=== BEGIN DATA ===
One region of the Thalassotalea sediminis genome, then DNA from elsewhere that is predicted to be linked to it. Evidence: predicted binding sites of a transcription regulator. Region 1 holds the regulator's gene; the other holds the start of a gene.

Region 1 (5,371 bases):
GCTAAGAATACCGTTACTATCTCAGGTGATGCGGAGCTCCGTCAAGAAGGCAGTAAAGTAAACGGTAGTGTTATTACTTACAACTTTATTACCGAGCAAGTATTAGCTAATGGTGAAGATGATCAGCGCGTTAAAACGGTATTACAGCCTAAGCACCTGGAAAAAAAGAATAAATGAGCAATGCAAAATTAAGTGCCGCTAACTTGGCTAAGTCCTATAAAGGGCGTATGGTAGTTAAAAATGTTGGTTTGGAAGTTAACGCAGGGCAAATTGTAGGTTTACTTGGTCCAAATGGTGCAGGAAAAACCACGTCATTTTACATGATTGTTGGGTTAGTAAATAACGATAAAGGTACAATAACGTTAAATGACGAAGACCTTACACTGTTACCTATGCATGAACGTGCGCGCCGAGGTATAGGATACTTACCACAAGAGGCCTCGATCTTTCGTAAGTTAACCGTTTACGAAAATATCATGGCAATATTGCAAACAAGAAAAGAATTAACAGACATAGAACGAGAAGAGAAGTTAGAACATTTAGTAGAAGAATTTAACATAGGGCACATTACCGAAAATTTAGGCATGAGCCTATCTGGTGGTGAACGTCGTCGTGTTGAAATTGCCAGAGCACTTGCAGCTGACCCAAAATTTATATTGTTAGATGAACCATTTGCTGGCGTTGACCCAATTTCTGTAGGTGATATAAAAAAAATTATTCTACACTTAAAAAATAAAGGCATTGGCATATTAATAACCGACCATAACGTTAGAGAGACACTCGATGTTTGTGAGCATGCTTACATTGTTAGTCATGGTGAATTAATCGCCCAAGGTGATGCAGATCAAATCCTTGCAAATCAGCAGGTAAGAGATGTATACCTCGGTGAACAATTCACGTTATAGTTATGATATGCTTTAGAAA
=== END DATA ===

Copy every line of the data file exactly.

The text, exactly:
One region of the Thalassotalea sediminis genome, then DNA from elsewhere that is predicted to be linked to it. Evidence: predicted binding sites of a transcription regulator. Region 1 holds the regulator's gene; the other holds the start of a gene.

Region 1 (5,371 bases):
GCTAAGAATACCGTTACTATCTCAGGTGATGCGGAGCTCCGTCAAGAAGGCAGTAAAGTAAACGGTAGTGTTATTACTTACAACTTTATTACCGAGCAAGTATTAGCTAATGGTGAAGATGATCAGCGCGTTAAAACGGTATTACAGCCTAAGCACCTGGAAAAAAAGAATAAATGAGCAATGCAAAATTAAGTGCCGCTAACTTGGCTAAGTCCTATAAAGGGCGTATGGTAGTTAAAAATGTTGGTTTGGAAGTTAACGCAGGGCAAATTGTAGGTTTACTTGGTCCAAATGGTGCAGGAAAAACCACGTCATTTTACATGATTGTTGGGTTAGTAAATAACGATAAAGGTACAATAACGTTAAATGACGAAGACCTTACACTGTTACCTATGCATGAACGTGCGCGCCGAGGTATAGGATACTTACCACAAGAGGCCTCGATCTTTCGTAAGTTAACCGTTTACGAAAATATCATGGCAATATTGCAAACAAGAAAAGAATTAACAGACATAGAACGAGAAGAGAAGTTAGAACATTTAGTAGAAGAATTTAACATAGGGCACATTACCGAAAATTTAGGCATGAGCCTATCTGGTGGTGAACGTCGTCGTGTTGAAATTGCCAGAGCACTTGCAGCTGACCCAAAATTTATATTGTTAGATGAACCATTTGCTGGCGTTGACCCAATTTCTGTAGGTGATATAAAAAAAATTATTCTACACTTAAAAAATAAAGGCATTGGCATATTAATAACCGACCATAACGTTAGAGAGACACTCGATGTTTGTGAGCATGCTTACATTGTTAGTCATGGTGAATTAATCGCCCAAGGTGATGCAGATCAAATCCTTGCAAATCAGCAGGTAAGAGATGTATACCTCGGTGAACAATTCACGTTATAGTTATGATATGCTTTAGAAA